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Rawdon House ; or, Hints on the. Formation of Character at School.
. By Mrs. Ellis. London: Jackson. : i This little pamphlet,an account of the methods adopted in the school conducted by its authoress, -scarcely comes within the range of a review. It contains, however, many useful hints on the formation of character at school.
Helps to Hereford History. Civil and Legendary, etc.. By J. Dacres
Devlin. London: John R. Smith, 1848. THERE are few better ways of gaining a knowledge of the condition of the people in past centuries, than the republication of such old records as we have in this little volume, when the editor has in him any power of making dry bones live. The present author has executed bis task very creditably, and, when it is remembered that he is a working man, a labourer at the trade whose old records he has here printed, he commands all honour, and we trust will meet with ample success in any future literary labours.
Music and Education. By Dr. Mainzer. London: Longman and Co. In a German's eyes a book is nothing if it is not learned, so Dr. Mainzer has given us first an elaborate history of music, where Greeks and Celts, Egyptian Platonists and Caldee Monks, are showered down on the reader. This is more Germanico. The remainder, the larger and more interesting part of the volume is, a very eloquent and effective plea for the general introduction of music as a branch of education, in which its moral and aesthetical influences are admirably discussed by an enthusiastic musician, and man of taste and talent. We should be glad to know that this volume was extensively read and its suggestions acted on, by all under whose care children are placed,
Popery Delineated, in a Brief Examination and Confutation of the Un
scriptural and Anti-Scriptural Doctrines and Practices maintained and inculcated by the Modern Church of Rome, in the Unrescinded Decrees of her Councils and Canon Law, and in her Authorized and Acknowledged Formularies of Faith and Worship. Second Edition. London:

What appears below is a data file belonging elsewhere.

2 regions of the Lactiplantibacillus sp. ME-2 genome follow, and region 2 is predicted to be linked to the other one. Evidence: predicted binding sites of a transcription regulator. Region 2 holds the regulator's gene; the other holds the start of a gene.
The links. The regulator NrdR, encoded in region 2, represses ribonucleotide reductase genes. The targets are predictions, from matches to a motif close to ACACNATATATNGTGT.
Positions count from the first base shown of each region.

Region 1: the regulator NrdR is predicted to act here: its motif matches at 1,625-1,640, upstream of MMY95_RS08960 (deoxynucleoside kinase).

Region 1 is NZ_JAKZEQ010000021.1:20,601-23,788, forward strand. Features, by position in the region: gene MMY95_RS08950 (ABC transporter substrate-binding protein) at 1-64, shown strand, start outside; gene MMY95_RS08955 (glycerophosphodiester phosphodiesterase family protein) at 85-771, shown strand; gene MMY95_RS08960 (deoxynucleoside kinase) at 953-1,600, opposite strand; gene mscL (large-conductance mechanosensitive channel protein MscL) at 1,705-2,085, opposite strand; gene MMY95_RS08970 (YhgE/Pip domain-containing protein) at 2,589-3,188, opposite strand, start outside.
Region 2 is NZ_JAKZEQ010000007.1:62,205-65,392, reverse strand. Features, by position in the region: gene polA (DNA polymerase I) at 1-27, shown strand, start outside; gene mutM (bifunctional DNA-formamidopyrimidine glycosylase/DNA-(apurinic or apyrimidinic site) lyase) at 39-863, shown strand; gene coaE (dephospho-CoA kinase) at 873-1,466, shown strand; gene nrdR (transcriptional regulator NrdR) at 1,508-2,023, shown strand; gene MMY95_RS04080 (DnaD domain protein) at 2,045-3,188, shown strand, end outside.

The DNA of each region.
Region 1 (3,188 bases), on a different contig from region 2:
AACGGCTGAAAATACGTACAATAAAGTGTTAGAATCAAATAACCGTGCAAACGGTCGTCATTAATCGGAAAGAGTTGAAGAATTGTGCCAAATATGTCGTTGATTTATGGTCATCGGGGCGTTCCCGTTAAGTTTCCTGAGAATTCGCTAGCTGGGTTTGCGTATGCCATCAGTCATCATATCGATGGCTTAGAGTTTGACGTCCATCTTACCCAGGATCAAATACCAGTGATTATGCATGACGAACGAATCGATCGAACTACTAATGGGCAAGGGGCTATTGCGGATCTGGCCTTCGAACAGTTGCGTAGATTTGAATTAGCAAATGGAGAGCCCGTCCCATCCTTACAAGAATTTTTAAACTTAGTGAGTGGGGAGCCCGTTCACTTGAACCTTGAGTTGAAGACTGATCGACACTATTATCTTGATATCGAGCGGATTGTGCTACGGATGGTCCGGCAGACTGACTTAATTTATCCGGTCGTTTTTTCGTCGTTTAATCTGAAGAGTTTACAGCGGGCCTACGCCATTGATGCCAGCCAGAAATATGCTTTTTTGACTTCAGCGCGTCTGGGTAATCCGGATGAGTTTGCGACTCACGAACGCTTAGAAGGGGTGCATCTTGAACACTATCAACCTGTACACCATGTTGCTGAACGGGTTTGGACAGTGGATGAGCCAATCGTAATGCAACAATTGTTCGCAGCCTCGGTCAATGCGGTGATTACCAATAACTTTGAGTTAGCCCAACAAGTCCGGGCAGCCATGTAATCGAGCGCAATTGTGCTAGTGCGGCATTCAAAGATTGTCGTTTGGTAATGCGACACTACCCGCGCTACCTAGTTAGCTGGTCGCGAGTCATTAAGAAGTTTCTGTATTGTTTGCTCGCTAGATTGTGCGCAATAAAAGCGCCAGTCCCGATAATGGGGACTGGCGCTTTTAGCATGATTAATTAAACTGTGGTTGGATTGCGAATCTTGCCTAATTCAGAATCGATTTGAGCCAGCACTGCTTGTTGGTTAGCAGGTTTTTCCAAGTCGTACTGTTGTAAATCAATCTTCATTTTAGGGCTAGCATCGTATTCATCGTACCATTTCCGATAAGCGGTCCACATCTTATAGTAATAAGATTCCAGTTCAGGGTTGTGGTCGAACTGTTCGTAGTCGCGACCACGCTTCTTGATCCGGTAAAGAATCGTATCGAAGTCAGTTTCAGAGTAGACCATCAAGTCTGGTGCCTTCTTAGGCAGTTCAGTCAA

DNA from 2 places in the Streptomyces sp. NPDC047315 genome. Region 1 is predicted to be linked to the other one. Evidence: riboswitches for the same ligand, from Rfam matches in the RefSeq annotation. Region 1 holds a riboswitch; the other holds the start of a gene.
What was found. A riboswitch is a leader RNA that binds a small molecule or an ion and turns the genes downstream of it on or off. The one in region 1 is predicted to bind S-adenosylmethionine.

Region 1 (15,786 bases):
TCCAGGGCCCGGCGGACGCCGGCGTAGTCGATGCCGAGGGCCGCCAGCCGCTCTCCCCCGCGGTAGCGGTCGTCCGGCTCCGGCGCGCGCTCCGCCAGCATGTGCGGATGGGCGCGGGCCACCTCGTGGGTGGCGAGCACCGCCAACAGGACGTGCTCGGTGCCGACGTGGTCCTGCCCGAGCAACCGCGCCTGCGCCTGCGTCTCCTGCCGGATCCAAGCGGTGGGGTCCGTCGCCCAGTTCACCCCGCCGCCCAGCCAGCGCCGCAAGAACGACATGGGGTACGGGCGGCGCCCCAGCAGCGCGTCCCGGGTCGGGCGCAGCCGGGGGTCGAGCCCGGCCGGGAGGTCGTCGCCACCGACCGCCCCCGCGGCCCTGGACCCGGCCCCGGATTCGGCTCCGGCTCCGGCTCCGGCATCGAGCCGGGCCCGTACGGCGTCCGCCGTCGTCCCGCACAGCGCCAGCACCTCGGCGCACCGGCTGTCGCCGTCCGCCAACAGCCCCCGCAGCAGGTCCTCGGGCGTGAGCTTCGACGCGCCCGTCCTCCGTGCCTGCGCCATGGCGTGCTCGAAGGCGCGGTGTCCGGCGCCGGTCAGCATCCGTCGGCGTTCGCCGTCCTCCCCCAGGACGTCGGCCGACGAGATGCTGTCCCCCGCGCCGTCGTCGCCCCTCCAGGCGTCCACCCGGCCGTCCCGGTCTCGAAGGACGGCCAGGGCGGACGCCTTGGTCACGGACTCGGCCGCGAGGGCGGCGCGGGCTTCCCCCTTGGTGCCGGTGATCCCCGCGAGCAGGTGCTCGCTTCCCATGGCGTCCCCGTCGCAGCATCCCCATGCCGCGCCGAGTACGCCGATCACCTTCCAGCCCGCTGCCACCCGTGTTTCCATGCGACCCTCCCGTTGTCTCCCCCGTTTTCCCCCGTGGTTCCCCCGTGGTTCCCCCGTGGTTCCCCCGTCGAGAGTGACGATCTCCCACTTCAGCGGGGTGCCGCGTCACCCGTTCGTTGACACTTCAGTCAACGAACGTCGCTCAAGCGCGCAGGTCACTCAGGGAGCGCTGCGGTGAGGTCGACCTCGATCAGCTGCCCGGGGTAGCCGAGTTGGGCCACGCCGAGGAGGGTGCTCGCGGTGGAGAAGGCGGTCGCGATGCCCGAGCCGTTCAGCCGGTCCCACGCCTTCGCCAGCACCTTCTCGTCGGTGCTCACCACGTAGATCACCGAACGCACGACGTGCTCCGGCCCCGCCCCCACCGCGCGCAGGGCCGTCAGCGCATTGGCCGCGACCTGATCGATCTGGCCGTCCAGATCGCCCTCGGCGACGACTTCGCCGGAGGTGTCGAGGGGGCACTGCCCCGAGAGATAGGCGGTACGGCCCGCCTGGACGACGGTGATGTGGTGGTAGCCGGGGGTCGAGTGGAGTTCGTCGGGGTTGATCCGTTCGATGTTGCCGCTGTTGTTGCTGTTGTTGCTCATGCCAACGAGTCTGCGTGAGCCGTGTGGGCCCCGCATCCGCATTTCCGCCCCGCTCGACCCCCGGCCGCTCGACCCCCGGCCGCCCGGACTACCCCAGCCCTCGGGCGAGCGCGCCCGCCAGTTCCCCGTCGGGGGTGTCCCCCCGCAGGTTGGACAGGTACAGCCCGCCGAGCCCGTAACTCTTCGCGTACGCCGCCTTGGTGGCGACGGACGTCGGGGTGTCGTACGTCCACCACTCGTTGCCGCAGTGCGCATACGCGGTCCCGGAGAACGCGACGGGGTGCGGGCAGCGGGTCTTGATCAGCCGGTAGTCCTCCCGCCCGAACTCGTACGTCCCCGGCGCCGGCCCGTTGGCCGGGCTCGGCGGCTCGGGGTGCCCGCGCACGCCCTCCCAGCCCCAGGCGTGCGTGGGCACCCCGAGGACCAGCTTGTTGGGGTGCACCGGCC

Painter. 1848. If any of our readers would like to venture on a volume heralded by such a title-page, we can assure them that they will find in this one a really valuable collection of documentary evidence on the points of which it treats, and that the business of research and compilation has been done with the same conscientious scrupulosity to give a full, true, and particular account, which is evinced in the portentous length of the title-page.
The Gospel of Christ, the Power of God unto Salvation ; exemplified in
the Preaching and Writings of the Apostle Paul. By the Rev. W.
A. Newman, Sen. Wolverhampton: Simpson. 1848. This series of Sermons contains much pointed appeal to men of all classes, but is neither better nor worse than the average o such publications. Valuable no doubt to the author's congregation, as a memorial of one who has evidently been a faithful minister, it has no peculiar claims on the attention of a wider circle of readers. It is a respectable volume of sermons, and nothing more.
The Odes of Horace, literally translated into English Verse. By Henry
George Robinson. Book II. London: Longman & Co. 1846. This volume shows its author to be possessed of considerable power of versifying. The translation, though usually very literal, is also very elegant and lively, and in some cases exceedingly happy. Considering the difficulties, the author has done well, admirably, but, although not disposed to find fault with any one for doing what he is fit for, we cannot help asking, as we would a man making tiny tea-spoons to put in a cherry stone-considering the difficulties, is it worth doing at all ?
A Progress of Piety, whose Jesses leud into the Harbour of Heavenly